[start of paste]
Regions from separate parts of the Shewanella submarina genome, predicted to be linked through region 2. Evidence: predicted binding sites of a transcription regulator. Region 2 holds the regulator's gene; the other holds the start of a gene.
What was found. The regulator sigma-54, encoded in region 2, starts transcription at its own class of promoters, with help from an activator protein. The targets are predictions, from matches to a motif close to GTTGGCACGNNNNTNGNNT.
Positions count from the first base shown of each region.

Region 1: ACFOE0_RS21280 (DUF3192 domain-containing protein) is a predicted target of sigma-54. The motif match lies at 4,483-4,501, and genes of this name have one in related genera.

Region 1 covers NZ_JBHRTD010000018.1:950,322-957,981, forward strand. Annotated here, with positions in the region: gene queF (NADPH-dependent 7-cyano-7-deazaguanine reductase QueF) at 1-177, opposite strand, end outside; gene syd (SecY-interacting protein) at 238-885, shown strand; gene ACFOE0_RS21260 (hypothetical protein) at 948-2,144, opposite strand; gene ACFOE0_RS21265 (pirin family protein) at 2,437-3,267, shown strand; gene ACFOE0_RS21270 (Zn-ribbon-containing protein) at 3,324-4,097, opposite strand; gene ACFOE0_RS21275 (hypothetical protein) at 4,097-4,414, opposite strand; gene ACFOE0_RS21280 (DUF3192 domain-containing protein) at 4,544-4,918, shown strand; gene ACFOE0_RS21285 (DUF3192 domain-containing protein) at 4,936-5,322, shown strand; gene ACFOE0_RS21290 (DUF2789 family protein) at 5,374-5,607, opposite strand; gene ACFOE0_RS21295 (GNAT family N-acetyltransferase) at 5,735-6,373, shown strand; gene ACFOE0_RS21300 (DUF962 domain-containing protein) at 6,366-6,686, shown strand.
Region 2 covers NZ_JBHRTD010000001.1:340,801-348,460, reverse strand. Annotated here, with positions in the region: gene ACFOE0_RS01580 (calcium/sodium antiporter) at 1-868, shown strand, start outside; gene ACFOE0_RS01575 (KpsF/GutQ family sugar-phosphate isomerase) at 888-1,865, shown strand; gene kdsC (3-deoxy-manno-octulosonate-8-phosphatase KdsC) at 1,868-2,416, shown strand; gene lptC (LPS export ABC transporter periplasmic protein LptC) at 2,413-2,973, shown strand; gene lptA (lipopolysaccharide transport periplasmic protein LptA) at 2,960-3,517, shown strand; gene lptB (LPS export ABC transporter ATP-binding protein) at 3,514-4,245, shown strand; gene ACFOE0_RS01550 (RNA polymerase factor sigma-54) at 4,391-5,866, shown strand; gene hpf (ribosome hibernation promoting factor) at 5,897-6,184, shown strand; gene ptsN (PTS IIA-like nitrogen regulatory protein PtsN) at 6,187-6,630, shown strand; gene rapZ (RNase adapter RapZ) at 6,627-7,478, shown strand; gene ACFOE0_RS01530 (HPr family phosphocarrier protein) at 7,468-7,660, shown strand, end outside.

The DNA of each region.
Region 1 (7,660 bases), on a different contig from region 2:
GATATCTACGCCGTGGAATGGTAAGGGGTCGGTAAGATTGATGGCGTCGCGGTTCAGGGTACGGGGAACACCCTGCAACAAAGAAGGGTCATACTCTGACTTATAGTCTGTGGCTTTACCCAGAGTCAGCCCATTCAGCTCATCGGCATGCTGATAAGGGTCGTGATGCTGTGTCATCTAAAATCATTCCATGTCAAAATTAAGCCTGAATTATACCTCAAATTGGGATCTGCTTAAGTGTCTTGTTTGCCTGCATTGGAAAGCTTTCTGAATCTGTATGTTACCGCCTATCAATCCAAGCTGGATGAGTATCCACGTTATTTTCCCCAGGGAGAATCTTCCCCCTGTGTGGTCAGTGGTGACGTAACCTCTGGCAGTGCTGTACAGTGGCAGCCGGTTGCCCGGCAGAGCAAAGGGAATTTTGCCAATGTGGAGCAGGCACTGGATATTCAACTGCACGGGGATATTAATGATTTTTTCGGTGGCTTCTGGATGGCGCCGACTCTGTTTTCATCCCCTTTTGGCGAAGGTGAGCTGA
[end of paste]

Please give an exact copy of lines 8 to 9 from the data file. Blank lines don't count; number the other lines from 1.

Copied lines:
Region 1 (7,660 bases), on a different contig from region 2:
GATATCTACGCCGTGGAATGGTAAGGGGTCGGTAAGATTGATGGCGTCGCGGTTCAGGGTACGGGGAACACCCTGCAACAAAGAAGGGTCATACTCTGACTTATAGTCTGTGGCTTTACCCAGAGTCAGCCCATTCAGCTCATCGGCATGCTGATAAGGGTCGTGATGCTGTGTCATCTAAAATCATTCCATGTCAAAATTAAGCCTGAATTATACCTCAAATTGGGATCTGCTTAAGTGTCTTGTTTGCCTGCATTGGAAAGCTTTCTGAATCTGTATGTTACCGCCTATCAATCCAAGCTGGATGAGTATCCACGTTATTTTCCCCAGGGAGAATCTTCCCCCTGTGTGGTCAGTGGTGACGTAACCTCTGGCAGTGCTGTACAGTGGCAGCCGGTTGCCCGGCAGAGCAAAGGGAATTTTGCCAATGTGGAGCAGGCACTGGATATTCAACTGCACGGGGATATTAATGATTTTTTCGGTGGCTTCTGGATGGCGCCGACTCTGTTTTCATCCCCTTTTGGCGAAGGTGAGCTGA